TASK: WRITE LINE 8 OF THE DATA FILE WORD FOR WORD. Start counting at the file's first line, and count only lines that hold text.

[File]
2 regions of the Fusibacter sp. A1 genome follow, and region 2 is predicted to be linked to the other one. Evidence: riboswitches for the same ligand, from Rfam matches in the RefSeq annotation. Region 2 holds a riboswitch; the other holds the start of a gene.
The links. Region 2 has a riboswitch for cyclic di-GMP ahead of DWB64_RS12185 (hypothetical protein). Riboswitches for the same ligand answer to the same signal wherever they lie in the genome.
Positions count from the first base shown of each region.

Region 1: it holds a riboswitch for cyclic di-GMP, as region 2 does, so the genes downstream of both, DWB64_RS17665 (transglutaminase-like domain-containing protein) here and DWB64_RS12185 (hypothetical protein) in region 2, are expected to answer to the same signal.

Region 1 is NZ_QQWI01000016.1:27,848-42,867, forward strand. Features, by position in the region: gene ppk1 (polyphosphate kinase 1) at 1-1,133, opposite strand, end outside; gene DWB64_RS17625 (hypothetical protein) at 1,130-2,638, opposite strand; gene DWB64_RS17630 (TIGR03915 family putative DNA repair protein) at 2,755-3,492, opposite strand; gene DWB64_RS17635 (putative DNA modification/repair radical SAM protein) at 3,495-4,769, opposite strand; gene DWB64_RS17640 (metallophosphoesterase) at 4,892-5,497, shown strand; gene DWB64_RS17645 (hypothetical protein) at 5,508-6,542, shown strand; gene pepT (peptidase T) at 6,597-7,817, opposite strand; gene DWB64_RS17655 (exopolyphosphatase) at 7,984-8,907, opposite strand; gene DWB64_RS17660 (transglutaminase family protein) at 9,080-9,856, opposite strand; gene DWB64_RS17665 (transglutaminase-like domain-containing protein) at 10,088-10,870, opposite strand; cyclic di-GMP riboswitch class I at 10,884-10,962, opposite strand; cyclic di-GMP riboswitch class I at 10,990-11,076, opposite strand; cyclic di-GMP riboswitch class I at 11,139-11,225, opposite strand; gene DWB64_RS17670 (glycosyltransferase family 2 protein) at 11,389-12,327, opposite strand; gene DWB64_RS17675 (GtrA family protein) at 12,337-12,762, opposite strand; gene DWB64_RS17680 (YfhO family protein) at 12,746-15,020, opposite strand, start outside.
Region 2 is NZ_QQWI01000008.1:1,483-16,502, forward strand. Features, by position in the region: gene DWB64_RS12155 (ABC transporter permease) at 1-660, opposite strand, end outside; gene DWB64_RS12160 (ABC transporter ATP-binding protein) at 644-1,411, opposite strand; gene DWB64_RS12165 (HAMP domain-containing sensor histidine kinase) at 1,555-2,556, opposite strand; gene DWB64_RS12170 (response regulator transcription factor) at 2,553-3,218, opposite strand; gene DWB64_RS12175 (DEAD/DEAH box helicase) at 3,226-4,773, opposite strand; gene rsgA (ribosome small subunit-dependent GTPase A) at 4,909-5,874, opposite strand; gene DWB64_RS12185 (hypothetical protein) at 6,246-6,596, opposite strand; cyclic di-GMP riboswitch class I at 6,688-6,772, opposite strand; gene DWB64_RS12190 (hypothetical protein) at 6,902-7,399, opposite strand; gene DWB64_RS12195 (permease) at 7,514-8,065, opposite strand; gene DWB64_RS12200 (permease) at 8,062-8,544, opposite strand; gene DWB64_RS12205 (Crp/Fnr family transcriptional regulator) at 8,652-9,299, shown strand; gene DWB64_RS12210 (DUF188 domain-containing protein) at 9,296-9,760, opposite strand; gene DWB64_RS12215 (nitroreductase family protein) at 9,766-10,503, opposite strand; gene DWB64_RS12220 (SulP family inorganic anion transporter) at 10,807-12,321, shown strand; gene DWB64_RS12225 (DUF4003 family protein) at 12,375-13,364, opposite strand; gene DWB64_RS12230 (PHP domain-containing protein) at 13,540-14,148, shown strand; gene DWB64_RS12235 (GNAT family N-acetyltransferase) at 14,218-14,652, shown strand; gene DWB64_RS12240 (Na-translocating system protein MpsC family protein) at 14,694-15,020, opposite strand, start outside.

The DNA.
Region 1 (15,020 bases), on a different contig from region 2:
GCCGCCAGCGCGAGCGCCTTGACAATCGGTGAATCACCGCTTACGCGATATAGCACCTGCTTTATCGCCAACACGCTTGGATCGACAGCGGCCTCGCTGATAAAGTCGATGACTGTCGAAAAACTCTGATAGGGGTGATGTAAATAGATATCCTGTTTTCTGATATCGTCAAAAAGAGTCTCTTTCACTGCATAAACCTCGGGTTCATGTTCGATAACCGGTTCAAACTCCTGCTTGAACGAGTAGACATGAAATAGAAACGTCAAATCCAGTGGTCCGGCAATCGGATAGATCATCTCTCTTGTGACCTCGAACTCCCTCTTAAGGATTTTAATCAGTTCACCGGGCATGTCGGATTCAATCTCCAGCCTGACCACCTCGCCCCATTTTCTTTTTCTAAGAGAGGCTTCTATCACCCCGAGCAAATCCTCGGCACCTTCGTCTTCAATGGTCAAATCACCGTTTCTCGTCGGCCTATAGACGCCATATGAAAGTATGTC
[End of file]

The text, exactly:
Region 1 (15,020 bases), on a different contig from region 2: